Your International Graduate Degree: Still A Good Idea?

The year 2012 is still quite young, and lots of goals are still being vigorously pursued. For some, it is losing weight, changing careers, or getting a college degree.

Which brings me to the issue of an international graduate degree. The idea of getting a masters degree from a developed country like the United States or United Kingdom has always been appealing to many, including myself, and this is not surprising. An education which could get you a high-paying job in an advanced economy is bound to sound attractive to many, especially those from less wealthy, developing nations.

However, things are changing. If you have been following world events, you may be asking yourself if your graduate degree dream is still a good idea. The United States is not growing fast enough to provide enough jobs for its own citizens, not to mention its constant wave of immigrants. Europe is in much worse shape, and may actually get worse this year. Other parts of the world like the Middle East are also experiencing a lot of momentous change. So how do you decide if your plan is still a good idea?

Let’s take a few moments to analyze the prospect of getting an international graduate degree:

The Good

  • Quality Education: The higher institutions of developed nations are still among the best in the world, and they still guarantee a first rate education.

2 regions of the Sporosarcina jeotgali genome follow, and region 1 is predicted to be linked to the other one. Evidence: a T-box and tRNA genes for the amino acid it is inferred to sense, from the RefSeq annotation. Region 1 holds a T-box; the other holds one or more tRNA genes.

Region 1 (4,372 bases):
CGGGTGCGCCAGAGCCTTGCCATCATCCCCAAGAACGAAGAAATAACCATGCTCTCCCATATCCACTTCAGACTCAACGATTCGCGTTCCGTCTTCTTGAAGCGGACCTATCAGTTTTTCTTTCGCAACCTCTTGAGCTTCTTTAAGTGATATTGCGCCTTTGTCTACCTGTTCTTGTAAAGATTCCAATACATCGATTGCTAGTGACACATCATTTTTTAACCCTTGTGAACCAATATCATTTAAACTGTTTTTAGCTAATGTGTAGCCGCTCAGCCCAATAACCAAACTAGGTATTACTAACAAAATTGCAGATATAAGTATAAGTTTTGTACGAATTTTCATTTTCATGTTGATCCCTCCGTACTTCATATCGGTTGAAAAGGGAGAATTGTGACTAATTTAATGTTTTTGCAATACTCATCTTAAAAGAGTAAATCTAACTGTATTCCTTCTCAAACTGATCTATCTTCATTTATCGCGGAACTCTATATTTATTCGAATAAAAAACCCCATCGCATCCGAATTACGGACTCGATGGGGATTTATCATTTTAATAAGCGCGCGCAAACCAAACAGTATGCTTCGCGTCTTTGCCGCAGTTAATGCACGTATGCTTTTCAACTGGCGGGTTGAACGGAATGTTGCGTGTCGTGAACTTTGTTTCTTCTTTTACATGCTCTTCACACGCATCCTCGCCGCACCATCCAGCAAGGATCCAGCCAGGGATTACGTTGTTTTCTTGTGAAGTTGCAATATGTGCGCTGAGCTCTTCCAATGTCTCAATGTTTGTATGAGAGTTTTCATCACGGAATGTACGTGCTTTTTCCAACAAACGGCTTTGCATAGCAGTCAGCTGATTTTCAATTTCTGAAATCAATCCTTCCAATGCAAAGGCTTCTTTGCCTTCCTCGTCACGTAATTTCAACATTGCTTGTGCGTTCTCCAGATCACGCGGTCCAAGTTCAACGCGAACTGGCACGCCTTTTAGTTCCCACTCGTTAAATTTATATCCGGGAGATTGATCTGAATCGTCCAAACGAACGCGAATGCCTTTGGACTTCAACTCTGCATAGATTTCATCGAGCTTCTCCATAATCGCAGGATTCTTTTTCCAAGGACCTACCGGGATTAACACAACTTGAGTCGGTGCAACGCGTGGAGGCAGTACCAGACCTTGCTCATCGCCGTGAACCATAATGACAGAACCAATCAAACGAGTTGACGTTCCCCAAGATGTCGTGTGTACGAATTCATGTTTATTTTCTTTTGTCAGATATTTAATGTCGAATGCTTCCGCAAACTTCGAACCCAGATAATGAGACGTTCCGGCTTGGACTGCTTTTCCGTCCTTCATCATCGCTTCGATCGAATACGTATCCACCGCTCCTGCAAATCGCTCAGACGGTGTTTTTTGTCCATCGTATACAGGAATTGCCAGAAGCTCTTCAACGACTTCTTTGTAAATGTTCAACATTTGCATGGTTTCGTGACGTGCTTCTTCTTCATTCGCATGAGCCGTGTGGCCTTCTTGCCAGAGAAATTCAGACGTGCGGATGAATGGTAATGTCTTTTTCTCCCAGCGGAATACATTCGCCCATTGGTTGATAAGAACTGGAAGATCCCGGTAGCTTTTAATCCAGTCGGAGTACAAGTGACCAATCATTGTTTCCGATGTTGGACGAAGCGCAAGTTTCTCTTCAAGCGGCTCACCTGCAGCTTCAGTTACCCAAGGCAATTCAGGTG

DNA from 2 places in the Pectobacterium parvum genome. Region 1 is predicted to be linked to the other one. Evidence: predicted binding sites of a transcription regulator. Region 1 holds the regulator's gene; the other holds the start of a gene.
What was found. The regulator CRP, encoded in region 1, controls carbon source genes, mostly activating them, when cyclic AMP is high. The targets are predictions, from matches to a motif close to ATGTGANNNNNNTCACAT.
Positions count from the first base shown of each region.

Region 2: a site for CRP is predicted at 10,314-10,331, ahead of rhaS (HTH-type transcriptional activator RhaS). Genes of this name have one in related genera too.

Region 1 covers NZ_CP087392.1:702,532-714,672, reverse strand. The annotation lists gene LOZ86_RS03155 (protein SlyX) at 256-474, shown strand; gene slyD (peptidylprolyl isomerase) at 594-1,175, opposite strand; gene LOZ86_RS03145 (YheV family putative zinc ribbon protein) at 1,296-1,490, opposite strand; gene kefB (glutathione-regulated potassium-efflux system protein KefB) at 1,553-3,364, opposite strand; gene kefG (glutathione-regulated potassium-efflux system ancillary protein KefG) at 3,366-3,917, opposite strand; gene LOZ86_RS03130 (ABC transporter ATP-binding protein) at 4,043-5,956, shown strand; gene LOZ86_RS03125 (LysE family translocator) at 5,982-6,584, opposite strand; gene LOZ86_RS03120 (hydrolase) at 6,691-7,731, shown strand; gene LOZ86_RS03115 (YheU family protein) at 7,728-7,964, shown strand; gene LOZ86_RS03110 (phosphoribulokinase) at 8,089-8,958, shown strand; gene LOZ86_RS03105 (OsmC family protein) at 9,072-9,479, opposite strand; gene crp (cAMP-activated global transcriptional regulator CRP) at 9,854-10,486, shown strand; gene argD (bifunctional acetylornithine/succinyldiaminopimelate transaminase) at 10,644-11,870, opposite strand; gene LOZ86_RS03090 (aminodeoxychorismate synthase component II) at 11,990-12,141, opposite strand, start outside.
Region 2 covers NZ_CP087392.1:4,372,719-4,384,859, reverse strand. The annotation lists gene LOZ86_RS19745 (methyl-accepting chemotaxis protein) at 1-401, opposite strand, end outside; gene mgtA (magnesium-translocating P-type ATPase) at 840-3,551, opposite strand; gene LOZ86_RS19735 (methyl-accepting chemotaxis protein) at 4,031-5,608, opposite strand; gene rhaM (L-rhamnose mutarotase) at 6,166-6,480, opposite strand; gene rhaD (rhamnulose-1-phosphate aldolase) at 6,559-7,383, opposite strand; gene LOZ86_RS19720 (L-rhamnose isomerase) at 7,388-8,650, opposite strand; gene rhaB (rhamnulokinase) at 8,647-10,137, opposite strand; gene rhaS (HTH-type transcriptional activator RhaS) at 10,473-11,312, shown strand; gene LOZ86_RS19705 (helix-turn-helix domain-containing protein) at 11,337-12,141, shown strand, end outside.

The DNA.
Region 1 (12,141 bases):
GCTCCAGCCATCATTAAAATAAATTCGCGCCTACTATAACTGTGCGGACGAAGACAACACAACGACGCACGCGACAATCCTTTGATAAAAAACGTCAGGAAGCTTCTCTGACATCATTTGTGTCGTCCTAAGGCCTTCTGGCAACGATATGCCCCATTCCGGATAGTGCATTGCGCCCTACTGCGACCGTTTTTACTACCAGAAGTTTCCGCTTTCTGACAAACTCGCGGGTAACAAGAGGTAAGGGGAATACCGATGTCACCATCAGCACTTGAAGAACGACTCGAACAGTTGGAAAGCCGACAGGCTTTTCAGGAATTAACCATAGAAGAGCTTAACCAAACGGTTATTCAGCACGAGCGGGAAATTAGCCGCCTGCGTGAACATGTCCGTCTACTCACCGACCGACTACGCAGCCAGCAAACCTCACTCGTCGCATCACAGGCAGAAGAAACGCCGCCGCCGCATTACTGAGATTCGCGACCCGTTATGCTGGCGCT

• Exposure: Getting to study alongside the best and brightest from all over the world is an experience that cannot be quantified. It’s a big world out there people, and getting to see various parts of the world through the eyes of its citizens is simply a priceless experience.
  • Funding: I would not have a foreign graduate degree today if I had to pay for it myself. One of the really cool things about graduate programs, especially in the US, is that you can get your degree for free! 
  • Opportunity: Even though the economies of a lot of nations are slowing down, or even shrinking, these nations still offer opportunity, in the form of good jobs with opportunities for growth and self expression. They don’t come easy, but they are still available.

The Not So Good

  • Tight Job Market: Getting a job after graduation in a country like the UK or US ( if that’s your plan ) is still very difficult. There are a lot of qualified citizens of those countries, and they don’t need immigration processing and paperwork, so it just makes good business sense to hire them instead. I have to state though that for some sectors like engineering and IT, things are a bit easier.